Tom Howard/John H. Reid Short Story Contest 2007
Congratulations to the winners of the 2007 Tom Howard/John H. Reid Short Story Contest!
First Prize $1,200
Bonnie Lurie, Primary Day
Second Prize $800
Susan Keith, Visiting My Father’s Office
Third Prize $400
Elana Bregin, They
Honorable Mention $200
- Jan Breen, A Standing Ovation for my Father
- Abby Ingraham, Live Like a River
- Marianne Sciucco, Collection
- Laura Shumaker, A Regular Guy
Most Highly Commended $100
- Jessica Greene, Beyond Expectations
- Geoff Griffin, “Hey White Guy!”
- Linda Oatman High, Coming Together in God’s Country
- Abby Ingraham, Island of my Heart
- Susan Keith, Labor of Love Day, 2005
- Susan Keith, Magnolia
- Nicholas Kennedy, Pushing Patagonia
- Juhi Sinha, For Tomorrow and More
"Wann Gambler" by Warren Ashburn
"We Had Faces Then" by Lori Hahnel
"On a Roll" by Tania Hershman
"Mrs. Johnston and Me" by Susan Keith
"I Like Cookies Too" by Emily Miller
"Hello Darling" by Johnmichael Simon
"Dream House" by Francine Trevens
"The Tender Groin of the Land" by Fred Bahnson
"A Dubious Mission" by Patricia D'Ascoli
"Vegged Out at Mickey D's" by Wanda Ehrlich
"Levitanium" by Peter Kettle
"The Twisted Heart" by Skeelo Khumalo
"A Real Writer" by Kelly Kyrik
"The Report of My Death" by Niki Nymark
"A Life Less Perfect" by Lisa Peters
"A Gamble" by Joanne Peterson
"Your Pleasure Is Mine" by Sue Rosenstock
"Equus Felinus" by Lynn Sadler
"Parental Guidance Strongly Suggested" by Damien Stednitz
"Daddy's Women" by Joanne Weck
"Including the Periphery" by Roselee Blooston
"Nature's Bounty" by Mack Edwards
"Imagining: A Leap of Mind" by Patricia Heim
"Wide Awake" by Colleen Kelley
"Walking Out of Vukovar" by M.F. Persson
First Prize, $1,200 - Bonnie Lurie, USA
The judges said, "An eyewitness account of a tragic event made even more powerful and unnerving by the writer's extremely skillful writing style with its meticulous attention to riveting detail and its engrossing portrait of the writer herself. This is no impersonal report or a dull recitation of hideous facts, but a living, involving and deeply moving account of personal experience.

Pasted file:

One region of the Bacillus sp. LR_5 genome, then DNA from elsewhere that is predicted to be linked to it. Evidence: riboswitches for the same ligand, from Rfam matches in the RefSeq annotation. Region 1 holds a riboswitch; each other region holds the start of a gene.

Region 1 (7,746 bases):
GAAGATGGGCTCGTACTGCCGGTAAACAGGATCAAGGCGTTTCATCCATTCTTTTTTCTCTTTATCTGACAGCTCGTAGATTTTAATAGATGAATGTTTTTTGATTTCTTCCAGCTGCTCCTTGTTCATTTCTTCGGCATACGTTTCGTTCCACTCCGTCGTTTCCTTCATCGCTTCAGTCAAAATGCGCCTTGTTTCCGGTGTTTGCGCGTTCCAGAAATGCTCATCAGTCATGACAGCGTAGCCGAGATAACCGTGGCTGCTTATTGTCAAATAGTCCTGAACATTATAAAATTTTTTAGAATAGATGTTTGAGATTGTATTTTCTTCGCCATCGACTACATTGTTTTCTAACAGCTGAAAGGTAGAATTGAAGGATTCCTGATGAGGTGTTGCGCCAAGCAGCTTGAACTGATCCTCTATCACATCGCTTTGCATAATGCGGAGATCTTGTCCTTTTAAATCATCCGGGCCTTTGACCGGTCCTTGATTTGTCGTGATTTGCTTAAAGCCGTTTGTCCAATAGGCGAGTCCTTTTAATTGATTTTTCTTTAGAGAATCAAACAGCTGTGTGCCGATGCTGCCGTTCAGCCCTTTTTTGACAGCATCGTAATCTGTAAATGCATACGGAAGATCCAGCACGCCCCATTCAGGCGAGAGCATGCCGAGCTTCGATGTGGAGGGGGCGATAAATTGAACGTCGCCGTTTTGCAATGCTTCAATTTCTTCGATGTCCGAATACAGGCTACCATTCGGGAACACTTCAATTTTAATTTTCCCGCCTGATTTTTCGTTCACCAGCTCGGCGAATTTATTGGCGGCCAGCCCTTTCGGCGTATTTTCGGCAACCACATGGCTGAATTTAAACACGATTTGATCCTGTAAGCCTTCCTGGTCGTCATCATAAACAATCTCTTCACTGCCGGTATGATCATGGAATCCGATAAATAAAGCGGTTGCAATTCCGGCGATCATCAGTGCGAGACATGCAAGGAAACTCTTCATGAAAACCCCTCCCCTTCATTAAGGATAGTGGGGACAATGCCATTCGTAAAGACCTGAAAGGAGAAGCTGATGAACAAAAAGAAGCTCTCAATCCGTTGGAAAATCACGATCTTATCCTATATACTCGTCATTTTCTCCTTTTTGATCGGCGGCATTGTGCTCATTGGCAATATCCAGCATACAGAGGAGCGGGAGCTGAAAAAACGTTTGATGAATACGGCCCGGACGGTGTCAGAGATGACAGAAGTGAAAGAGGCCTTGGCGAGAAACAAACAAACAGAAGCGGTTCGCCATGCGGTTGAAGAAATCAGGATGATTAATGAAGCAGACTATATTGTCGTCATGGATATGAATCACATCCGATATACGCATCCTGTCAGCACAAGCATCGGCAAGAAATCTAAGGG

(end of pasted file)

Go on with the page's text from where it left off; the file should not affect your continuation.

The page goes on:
"In her story, Ms. Lurie pulls the reader into a forever-frightening event in New York City through the personal experience of one of the 'girls' who had faced the horror of a similar experience eight years before. Now she was caught, almost trapped, in a new horror of an extreme degree. Language, carefully chosen and forcefully expressive, highlights this ghastly event. At the end, a touch of human kindness and assistance provides a powerful contrast to the terrifying catastrophe. In this essay, the strength of one survivor suggests recognition of both that terrible time when the Twin Towers fell and the indomitable spirit of New Yorkers that remained courageous and stable."
Second Prize, $800 - Susan Keith, USA
"Visiting My Father's Office"
The judges said, "This memoir by Ms. Keith brings forward life in its special development through the experiences of a young woman and her father. Each step clearly delineates the passage of time until the father's death. The inclusion of the father's 'Funeral File' acknowledges, in a special way, the importance of a human life. The writer's last sentence, 'I wish he could have been there to see just how remarkable a life he had led,' enhances the values of both the individual and the memory. Maturity and understanding are not only engagingly revealed in the unfolding of this remembrance, but the language Ms. Keith employs always remains admirably clear and natural."
Third Prize, $400 - Elana Bregin, South Africa
The judges said, "Ms. Bregin does not conform to the usual Science-Fiction format: The horror of the story's central situation seems more insidious because it is never fully revealed but strikingly cloaked by incidents that are themselves terrifying. The conflict of science and humane rationality is effectively deepened by beautifully chosen, almost poetic, language. These three features move the reader inexorably forward with power and precision. Tension thus created builds to a tangible height that is further augmented by strange and chilling developments such as the inclusion of a girl who disappears and a wolf who becomes an important figure in the compelling plot. This story attains an extremely high level of intensity that is unusual to experience, leaving the reader with a serious realization of the control and possible misdirection of science."
John Howard Reid has won first prizes and other awards in prestigious literary events. A former journalist and magazine editor, he has published several historical novels, a collection of poetry, a guide to winning literary contests, and over fifty books of film criticism and movie history. See his work at Lulu. He lives in Wyong, Australia.
Dee C. Konrad
A leading educator and published author, Mrs. Dee Konrad was Associate Professor in the English faculty of Barat College of DePaul University, and served as Dean of Liberal Arts and Sciences for the year 2000-2001.